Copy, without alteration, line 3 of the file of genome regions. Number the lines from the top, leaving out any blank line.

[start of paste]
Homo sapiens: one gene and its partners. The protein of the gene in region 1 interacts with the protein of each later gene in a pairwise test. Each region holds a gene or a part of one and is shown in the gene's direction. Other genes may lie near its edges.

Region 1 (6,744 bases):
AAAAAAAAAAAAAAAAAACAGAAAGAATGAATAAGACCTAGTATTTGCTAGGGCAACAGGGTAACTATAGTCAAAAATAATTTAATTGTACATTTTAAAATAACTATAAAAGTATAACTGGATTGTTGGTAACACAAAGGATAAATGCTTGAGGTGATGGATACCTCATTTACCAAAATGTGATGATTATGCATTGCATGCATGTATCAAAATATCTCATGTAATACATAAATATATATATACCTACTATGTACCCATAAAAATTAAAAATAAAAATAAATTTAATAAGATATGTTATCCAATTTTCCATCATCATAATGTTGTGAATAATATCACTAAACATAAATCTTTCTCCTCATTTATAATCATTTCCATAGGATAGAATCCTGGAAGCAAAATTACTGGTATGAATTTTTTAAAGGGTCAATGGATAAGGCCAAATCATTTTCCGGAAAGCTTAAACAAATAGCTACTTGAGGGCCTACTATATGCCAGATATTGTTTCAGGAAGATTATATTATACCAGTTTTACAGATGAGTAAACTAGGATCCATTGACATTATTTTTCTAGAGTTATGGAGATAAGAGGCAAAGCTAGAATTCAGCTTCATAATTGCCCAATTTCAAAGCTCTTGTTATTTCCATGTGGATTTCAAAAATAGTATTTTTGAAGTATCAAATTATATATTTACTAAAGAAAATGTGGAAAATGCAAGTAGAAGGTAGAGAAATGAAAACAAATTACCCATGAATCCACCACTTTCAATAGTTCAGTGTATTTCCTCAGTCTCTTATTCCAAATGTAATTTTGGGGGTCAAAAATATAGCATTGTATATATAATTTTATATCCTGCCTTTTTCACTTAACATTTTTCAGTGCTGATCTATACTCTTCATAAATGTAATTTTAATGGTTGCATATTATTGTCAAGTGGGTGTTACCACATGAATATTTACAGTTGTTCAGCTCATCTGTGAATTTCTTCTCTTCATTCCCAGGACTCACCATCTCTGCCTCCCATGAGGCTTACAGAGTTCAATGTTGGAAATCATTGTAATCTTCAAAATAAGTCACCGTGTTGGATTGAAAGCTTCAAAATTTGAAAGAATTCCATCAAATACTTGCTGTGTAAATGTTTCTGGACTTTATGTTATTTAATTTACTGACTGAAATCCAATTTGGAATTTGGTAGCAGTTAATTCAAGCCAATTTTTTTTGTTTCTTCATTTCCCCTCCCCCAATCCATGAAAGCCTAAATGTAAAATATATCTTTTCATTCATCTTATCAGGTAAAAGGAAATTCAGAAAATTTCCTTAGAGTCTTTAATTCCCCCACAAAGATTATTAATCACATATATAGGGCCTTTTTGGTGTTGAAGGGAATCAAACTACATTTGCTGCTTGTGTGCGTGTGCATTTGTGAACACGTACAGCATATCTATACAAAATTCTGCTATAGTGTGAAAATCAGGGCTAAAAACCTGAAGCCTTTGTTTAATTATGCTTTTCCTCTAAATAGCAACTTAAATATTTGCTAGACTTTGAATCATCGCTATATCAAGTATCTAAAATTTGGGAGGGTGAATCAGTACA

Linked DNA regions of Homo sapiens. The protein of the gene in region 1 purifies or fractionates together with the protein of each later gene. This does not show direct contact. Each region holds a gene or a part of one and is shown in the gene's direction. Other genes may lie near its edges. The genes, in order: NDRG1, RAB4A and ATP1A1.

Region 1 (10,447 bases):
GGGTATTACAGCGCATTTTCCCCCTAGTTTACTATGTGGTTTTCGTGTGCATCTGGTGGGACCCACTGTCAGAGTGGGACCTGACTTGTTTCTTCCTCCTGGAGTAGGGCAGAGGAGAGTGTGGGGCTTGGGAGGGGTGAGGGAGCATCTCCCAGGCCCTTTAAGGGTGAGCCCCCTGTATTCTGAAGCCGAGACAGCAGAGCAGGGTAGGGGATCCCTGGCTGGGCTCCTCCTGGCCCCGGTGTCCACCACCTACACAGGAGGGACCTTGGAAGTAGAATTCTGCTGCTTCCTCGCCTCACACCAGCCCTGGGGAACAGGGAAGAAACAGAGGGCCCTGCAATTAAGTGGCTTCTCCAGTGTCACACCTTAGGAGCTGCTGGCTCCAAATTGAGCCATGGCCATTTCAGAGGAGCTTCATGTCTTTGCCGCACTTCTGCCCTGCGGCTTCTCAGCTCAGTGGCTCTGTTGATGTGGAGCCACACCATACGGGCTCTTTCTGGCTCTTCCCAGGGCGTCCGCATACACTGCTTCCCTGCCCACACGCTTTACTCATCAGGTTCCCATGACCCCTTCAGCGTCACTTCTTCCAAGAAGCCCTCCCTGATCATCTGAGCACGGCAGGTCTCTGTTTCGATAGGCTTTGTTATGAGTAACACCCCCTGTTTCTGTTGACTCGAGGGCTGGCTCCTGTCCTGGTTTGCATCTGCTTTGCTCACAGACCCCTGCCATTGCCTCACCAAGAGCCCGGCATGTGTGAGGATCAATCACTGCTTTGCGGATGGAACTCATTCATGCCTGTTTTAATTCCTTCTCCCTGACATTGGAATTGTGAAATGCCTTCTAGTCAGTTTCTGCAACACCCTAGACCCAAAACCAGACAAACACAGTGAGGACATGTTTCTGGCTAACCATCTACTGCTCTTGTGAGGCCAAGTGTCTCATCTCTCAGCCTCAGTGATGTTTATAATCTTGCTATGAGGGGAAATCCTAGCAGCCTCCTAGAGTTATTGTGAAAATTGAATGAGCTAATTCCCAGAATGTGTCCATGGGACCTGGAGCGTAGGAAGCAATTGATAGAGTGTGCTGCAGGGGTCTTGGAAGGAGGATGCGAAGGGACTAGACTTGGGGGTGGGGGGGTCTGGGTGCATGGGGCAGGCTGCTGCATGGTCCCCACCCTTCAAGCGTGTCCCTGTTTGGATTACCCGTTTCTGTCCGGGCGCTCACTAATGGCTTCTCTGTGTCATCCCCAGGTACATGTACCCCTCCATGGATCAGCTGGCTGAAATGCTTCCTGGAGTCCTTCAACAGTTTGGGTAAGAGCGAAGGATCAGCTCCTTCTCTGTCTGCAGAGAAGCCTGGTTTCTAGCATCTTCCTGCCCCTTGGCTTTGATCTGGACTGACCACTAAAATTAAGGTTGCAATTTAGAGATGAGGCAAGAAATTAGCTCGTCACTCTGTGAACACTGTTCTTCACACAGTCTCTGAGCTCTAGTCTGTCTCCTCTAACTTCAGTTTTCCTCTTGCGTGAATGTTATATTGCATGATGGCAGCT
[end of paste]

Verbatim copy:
AAAAAAAAAAAAAAAAAACAGAAAGAATGAATAAGACCTAGTATTTGCTAGGGCAACAGGGTAACTATAGTCAAAAATAATTTAATTGTACATTTTAAAATAACTATAAAAGTATAACTGGATTGTTGGTAACACAAAGGATAAATGCTTGAGGTGATGGATACCTCATTTACCAAAATGTGATGATTATGCATTGCATGCATGTATCAAAATATCTCATGTAATACATAAATATATATATACCTACTATGTACCCATAAAAATTAAAAATAAAAATAAATTTAATAAGATATGTTATCCAATTTTCCATCATCATAATGTTGTGAATAATATCACTAAACATAAATCTTTCTCCTCATTTATAATCATTTCCATAGGATAGAATCCTGGAAGCAAAATTACTGGTATGAATTTTTTAAAGGGTCAATGGATAAGGCCAAATCATTTTCCGGAAAGCTTAAACAAATAGCTACTTGAGGGCCTACTATATGCCAGATATTGTTTCAGGAAGATTATATTATACCAGTTTTACAGATGAGTAAACTAGGATCCATTGACATTATTTTTCTAGAGTTATGGAGATAAGAGGCAAAGCTAGAATTCAGCTTCATAATTGCCCAATTTCAAAGCTCTTGTTATTTCCATGTGGATTTCAAAAATAGTATTTTTGAAGTATCAAATTATATATTTACTAAAGAAAATGTGGAAAATGCAAGTAGAAGGTAGAGAAATGAAAACAAATTACCCATGAATCCACCACTTTCAATAGTTCAGTGTATTTCCTCAGTCTCTTATTCCAAATGTAATTTTGGGGGTCAAAAATATAGCATTGTATATATAATTTTATATCCTGCCTTTTTCACTTAACATTTTTCAGTGCTGATCTATACTCTTCATAAATGTAATTTTAATGGTTGCATATTATTGTCAAGTGGGTGTTACCACATGAATATTTACAGTTGTTCAGCTCATCTGTGAATTTCTTCTCTTCATTCCCAGGACTCACCATCTCTGCCTCCCATGAGGCTTACAGAGTTCAATGTTGGAAATCATTGTAATCTTCAAAATAAGTCACCGTGTTGGATTGAAAGCTTCAAAATTTGAAAGAATTCCATCAAATACTTGCTGTGTAAATGTTTCTGGACTTTATGTTATTTAATTTACTGACTGAAATCCAATTTGGAATTTGGTAGCAGTTAATTCAAGCCAATTTTTTTTGTTTCTTCATTTCCCCTCCCCCAATCCATGAAAGCCTAAATGTAAAATATATCTTTTCATTCATCTTATCAGGTAAAAGGAAATTCAGAAAATTTCCTTAGAGTCTTTAATTCCCCCACAAAGATTATTAATCACATATATAGGGCCTTTTTGGTGTTGAAGGGAATCAAACTACATTTGCTGCTTGTGTGCGTGTGCATTTGTGAACACGTACAGCATATCTATACAAAATTCTGCTATAGTGTGAAAATCAGGGCTAAAAACCTGAAGCCTTTGTTTAATTATGCTTTTCCTCTAAATAGCAACTTAAATATTTGCTAGACTTTGAATCATCGCTATATCAAGTATCTAAAATTTGGGAGGGTGAATCAGTACA